A Long Island housewife and mother of two, days before her 15th. wedding anniversary, Mary Jo Buttafuoco — as many Americans know and just as many might be happy to forget — answered the door to her home on May 19, 1992. Standing on the doorstep was 17-year-old Amy Fisher, who shot her in the head. Amy was her husband’s girlfriend, and their weird and sordid story dominated headlines for years and became the basis for three television movies.
Buttafuoco has now published a book, ghostwritten by Julie McCarron, about “why I stayed, what I learned and what millions of people involved with sociopaths need to know.” The cover photo shows a good-looking blond in a lacy tank-top, thick hair cascading over her shoulders, her long nails French manicured, sitting on a white shabby-chic sofa. She looks determined, sadder but wiser. The back cover image is truly horrifying — her shaved skull and the tiny entry wound of the .25 cartridge now permanently lodged in her skull.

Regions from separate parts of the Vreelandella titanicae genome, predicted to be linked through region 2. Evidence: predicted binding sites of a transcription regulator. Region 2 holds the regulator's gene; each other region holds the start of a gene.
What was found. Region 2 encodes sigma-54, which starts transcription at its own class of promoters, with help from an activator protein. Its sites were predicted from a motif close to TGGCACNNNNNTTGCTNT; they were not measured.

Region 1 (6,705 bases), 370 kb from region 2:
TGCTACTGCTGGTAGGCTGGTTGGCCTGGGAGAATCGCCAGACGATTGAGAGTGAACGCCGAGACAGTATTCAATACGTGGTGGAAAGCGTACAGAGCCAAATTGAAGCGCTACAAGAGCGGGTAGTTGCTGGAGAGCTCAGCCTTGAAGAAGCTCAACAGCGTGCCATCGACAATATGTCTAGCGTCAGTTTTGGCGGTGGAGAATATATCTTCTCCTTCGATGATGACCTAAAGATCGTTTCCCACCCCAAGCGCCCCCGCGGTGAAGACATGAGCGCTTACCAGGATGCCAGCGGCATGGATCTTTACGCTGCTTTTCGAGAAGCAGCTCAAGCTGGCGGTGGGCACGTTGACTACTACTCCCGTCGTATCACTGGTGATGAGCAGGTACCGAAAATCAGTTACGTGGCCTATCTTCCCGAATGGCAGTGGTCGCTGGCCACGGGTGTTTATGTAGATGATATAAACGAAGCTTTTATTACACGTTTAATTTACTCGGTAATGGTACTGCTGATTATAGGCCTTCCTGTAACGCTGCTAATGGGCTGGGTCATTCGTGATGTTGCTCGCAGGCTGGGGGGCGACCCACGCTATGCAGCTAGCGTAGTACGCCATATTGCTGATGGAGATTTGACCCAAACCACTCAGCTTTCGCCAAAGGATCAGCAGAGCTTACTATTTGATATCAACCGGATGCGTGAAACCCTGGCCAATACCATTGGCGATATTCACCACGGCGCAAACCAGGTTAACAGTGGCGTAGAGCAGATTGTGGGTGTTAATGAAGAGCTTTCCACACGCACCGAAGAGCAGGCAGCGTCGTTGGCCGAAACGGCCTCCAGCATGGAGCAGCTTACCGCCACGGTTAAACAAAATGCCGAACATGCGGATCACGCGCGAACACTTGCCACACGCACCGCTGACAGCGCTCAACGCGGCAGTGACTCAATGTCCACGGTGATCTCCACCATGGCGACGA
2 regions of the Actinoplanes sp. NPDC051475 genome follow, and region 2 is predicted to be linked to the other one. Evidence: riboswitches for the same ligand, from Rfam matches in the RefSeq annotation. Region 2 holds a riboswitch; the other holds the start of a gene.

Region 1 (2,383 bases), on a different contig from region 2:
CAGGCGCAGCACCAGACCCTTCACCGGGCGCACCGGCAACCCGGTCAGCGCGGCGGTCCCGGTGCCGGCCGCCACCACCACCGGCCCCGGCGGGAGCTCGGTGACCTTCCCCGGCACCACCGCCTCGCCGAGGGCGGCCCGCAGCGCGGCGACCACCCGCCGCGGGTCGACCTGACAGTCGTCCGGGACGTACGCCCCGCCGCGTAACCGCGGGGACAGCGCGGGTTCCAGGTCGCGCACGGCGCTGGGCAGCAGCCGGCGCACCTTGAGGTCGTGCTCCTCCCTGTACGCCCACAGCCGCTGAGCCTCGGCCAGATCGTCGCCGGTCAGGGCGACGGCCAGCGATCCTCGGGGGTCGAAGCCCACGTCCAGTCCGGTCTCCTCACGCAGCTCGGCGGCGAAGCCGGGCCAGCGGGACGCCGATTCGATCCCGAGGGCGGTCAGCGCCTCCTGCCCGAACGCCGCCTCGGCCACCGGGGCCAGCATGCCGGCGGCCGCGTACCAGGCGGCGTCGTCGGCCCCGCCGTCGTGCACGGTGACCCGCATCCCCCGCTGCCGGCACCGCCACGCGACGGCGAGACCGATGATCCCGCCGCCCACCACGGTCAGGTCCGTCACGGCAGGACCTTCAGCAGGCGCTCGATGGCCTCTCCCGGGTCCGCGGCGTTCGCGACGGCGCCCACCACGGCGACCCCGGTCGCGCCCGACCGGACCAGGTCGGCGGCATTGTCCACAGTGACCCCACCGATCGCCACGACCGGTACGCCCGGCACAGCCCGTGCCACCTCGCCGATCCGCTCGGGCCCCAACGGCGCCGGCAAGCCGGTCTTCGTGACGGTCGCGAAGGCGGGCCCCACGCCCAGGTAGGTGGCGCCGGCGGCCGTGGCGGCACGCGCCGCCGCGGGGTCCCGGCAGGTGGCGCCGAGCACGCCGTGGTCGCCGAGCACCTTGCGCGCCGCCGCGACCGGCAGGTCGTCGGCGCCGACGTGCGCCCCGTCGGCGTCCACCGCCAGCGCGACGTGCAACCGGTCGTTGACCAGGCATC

If you’re in or near Manhattan July 29, she’s speaking at Barnes & Noble, 2289 Broadway at 82d Street and will chat with a therapist about how to recognize the warning signs of a sociopath.
Whatever your feelings about the sad, sordid mess, her story is worth a read, because: Continue reading “Sociopaths Make Lousy Husbands. Ask Mary Jo Buttafuoco”